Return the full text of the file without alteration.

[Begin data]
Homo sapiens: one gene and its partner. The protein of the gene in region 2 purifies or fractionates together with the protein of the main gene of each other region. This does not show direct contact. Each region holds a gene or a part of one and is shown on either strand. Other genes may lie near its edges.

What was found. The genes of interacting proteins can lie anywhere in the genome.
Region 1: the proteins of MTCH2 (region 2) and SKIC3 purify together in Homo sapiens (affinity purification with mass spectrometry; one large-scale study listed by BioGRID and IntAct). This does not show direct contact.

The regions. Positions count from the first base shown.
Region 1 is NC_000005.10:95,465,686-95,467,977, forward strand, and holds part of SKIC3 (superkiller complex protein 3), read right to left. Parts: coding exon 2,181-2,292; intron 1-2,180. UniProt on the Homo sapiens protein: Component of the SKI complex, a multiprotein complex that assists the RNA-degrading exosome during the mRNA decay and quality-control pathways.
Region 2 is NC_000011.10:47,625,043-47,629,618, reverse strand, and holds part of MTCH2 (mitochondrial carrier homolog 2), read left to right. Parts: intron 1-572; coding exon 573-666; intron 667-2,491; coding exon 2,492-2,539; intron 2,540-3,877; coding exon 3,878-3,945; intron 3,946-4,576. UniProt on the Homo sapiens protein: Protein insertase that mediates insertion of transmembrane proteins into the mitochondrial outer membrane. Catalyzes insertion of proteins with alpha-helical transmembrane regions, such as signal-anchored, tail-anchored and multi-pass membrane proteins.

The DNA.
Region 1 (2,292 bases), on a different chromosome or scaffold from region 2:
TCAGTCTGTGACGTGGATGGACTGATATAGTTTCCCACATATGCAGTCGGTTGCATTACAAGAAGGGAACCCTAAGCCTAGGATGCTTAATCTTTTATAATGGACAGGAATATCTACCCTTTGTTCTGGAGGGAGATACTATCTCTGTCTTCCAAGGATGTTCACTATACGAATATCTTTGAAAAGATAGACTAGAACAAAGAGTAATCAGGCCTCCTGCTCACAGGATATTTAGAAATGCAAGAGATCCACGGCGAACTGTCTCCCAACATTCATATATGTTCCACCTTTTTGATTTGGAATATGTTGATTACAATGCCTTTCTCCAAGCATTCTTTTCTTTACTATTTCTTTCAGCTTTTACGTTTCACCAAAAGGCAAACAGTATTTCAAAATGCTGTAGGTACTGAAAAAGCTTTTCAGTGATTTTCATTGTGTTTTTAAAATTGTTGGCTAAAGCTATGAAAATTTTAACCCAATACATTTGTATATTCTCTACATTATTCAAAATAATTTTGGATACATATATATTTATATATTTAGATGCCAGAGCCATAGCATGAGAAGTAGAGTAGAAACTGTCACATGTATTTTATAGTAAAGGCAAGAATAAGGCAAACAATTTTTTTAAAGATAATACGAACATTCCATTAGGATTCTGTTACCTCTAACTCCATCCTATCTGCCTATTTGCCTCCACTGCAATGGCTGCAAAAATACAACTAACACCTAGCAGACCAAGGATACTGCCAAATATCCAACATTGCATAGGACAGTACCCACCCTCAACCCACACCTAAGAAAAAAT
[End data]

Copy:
Homo sapiens: one gene and its partner. The protein of the gene in region 2 purifies or fractionates together with the protein of the main gene of each other region. This does not show direct contact. Each region holds a gene or a part of one and is shown on either strand. Other genes may lie near its edges.

What was found. The genes of interacting proteins can lie anywhere in the genome.
Region 1: the proteins of MTCH2 (region 2) and SKIC3 purify together in Homo sapiens (affinity purification with mass spectrometry; one large-scale study listed by BioGRID and IntAct). This does not show direct contact.

The regions. Positions count from the first base shown.
Region 1 is NC_000005.10:95,465,686-95,467,977, forward strand, and holds part of SKIC3 (superkiller complex protein 3), read right to left. Parts: coding exon 2,181-2,292; intron 1-2,180. UniProt on the Homo sapiens protein: Component of the SKI complex, a multiprotein complex that assists the RNA-degrading exosome during the mRNA decay and quality-control pathways.
Region 2 is NC_000011.10:47,625,043-47,629,618, reverse strand, and holds part of MTCH2 (mitochondrial carrier homolog 2), read left to right. Parts: intron 1-572; coding exon 573-666; intron 667-2,491; coding exon 2,492-2,539; intron 2,540-3,877; coding exon 3,878-3,945; intron 3,946-4,576. UniProt on the Homo sapiens protein: Protein insertase that mediates insertion of transmembrane proteins into the mitochondrial outer membrane. Catalyzes insertion of proteins with alpha-helical transmembrane regions, such as signal-anchored, tail-anchored and multi-pass membrane proteins.

The DNA.
Region 1 (2,292 bases), on a different chromosome or scaffold from region 2:
TCAGTCTGTGACGTGGATGGACTGATATAGTTTCCCACATATGCAGTCGGTTGCATTACAAGAAGGGAACCCTAAGCCTAGGATGCTTAATCTTTTATAATGGACAGGAATATCTACCCTTTGTTCTGGAGGGAGATACTATCTCTGTCTTCCAAGGATGTTCACTATACGAATATCTTTGAAAAGATAGACTAGAACAAAGAGTAATCAGGCCTCCTGCTCACAGGATATTTAGAAATGCAAGAGATCCACGGCGAACTGTCTCCCAACATTCATATATGTTCCACCTTTTTGATTTGGAATATGTTGATTACAATGCCTTTCTCCAAGCATTCTTTTCTTTACTATTTCTTTCAGCTTTTACGTTTCACCAAAAGGCAAACAGTATTTCAAAATGCTGTAGGTACTGAAAAAGCTTTTCAGTGATTTTCATTGTGTTTTTAAAATTGTTGGCTAAAGCTATGAAAATTTTAACCCAATACATTTGTATATTCTCTACATTATTCAAAATAATTTTGGATACATATATATTTATATATTTAGATGCCAGAGCCATAGCATGAGAAGTAGAGTAGAAACTGTCACATGTATTTTATAGTAAAGGCAAGAATAAGGCAAACAATTTTTTTAAAGATAATACGAACATTCCATTAGGATTCTGTTACCTCTAACTCCATCCTATCTGCCTATTTGCCTCCACTGCAATGGCTGCAAAAATACAACTAACACCTAGCAGACCAAGGATACTGCCAAATATCCAACATTGCATAGGACAGTACCCACCCTCAACCCACACCTAAGAAAAAAT